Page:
A Google artificial intelligence algorithm on Tuesday inched closer to once again claiming the title of world champion of the ancient Chinese game of Go, besting its human opponent in the first match of a best-of-three championship.
The algorithm, called AlphaGo, is the brainchild of DeepMind, the artificial intelligence research arm of Google parent company Alphabet. It faced off against 19-year old Kie Jie, who is the current human world champion of Go, a strategy game similar to chess that requires players to place black or white stones on a board and capture the opponent's pieces or surround empty spaces to build territories.
"Last year, it was still quite humanlike when it played," Mr. Ke told the New York Times after AlphaGo's win on Tuesday. "But this year, it became like a god of Go."
If the algorithm wins a second game, it will be the second time it has stolen the Go crown from a human opponent. Last year, AlphaGo defeated the previous world champ Lee Sedol in Seoul, Korea. That tournament was a five-game series that saw AlphaGo win the first three matches, although the tournament continued just for fun, with Sedol making a comeback in game four only to be defeated again in the final match.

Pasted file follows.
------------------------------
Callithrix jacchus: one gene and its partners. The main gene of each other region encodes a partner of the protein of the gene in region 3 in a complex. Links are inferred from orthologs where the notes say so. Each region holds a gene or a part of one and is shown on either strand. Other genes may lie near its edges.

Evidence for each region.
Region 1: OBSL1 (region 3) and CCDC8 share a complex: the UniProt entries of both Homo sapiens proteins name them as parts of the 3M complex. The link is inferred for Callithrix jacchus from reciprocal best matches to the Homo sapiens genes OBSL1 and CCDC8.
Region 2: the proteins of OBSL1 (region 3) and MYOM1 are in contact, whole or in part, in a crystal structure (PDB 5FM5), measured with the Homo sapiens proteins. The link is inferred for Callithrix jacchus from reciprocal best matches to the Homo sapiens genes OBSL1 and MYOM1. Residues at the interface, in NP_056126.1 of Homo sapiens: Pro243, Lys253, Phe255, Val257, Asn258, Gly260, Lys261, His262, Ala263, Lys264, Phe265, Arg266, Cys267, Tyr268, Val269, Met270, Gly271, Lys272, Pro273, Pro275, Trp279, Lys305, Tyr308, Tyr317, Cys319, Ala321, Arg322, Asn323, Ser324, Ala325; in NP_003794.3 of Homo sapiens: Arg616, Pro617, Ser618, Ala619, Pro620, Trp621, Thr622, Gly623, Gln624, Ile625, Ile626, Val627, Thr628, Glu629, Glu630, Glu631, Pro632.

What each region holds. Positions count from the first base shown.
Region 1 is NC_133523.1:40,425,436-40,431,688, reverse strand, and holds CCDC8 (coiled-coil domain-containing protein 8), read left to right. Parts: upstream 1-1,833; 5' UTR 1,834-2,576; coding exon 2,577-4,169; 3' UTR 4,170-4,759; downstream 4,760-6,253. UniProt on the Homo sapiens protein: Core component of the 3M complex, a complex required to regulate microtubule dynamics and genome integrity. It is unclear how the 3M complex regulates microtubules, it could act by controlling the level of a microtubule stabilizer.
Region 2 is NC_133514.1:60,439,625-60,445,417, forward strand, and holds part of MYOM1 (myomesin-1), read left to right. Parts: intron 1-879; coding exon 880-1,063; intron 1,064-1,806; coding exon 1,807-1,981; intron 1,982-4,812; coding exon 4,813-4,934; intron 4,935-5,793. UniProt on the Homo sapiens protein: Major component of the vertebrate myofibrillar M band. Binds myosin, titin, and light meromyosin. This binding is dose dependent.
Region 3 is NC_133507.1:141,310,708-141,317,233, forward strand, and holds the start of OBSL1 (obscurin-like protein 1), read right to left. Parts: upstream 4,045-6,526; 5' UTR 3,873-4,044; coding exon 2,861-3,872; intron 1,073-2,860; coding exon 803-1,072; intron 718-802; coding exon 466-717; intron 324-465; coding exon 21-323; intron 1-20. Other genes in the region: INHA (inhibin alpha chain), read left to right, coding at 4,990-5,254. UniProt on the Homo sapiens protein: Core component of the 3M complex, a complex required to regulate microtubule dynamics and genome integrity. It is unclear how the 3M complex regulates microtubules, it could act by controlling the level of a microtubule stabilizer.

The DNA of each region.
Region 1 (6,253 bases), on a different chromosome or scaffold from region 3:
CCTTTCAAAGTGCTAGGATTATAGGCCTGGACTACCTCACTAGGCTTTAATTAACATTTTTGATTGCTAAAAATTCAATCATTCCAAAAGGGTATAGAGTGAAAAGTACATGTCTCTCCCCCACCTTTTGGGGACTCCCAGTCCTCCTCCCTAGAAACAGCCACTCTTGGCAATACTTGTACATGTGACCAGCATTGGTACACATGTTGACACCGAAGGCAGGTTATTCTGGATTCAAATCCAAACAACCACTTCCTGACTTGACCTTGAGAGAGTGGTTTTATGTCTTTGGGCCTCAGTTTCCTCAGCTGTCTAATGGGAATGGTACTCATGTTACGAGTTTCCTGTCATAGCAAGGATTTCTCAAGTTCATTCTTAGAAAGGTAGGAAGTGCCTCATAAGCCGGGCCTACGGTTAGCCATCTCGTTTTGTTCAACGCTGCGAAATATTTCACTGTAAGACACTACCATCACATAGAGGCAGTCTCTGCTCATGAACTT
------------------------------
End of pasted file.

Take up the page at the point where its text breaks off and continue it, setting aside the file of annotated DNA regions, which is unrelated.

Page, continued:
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Go is a strategy game, and its players—human or otherwise—must frequently adapt and adjust to their opponents' moves. That makes it an ideal challenge for artificial intelligence, which can use machine learning techniques to avoid repeating its own past mistakes, as well as those of its human competitors, as DeepMind CEO Demis Hassabis noted during Tuesday's match.
"Ke Jie is using the ideas AlphaGo used in the master series of online games in January against AlphaGo," Hassabis tweeted. "Intriguing to see what it will do."
In the end, the algorithm ended up beating Jie by just half a point, which suggests that the outcome of the final two matches is anyone's guess.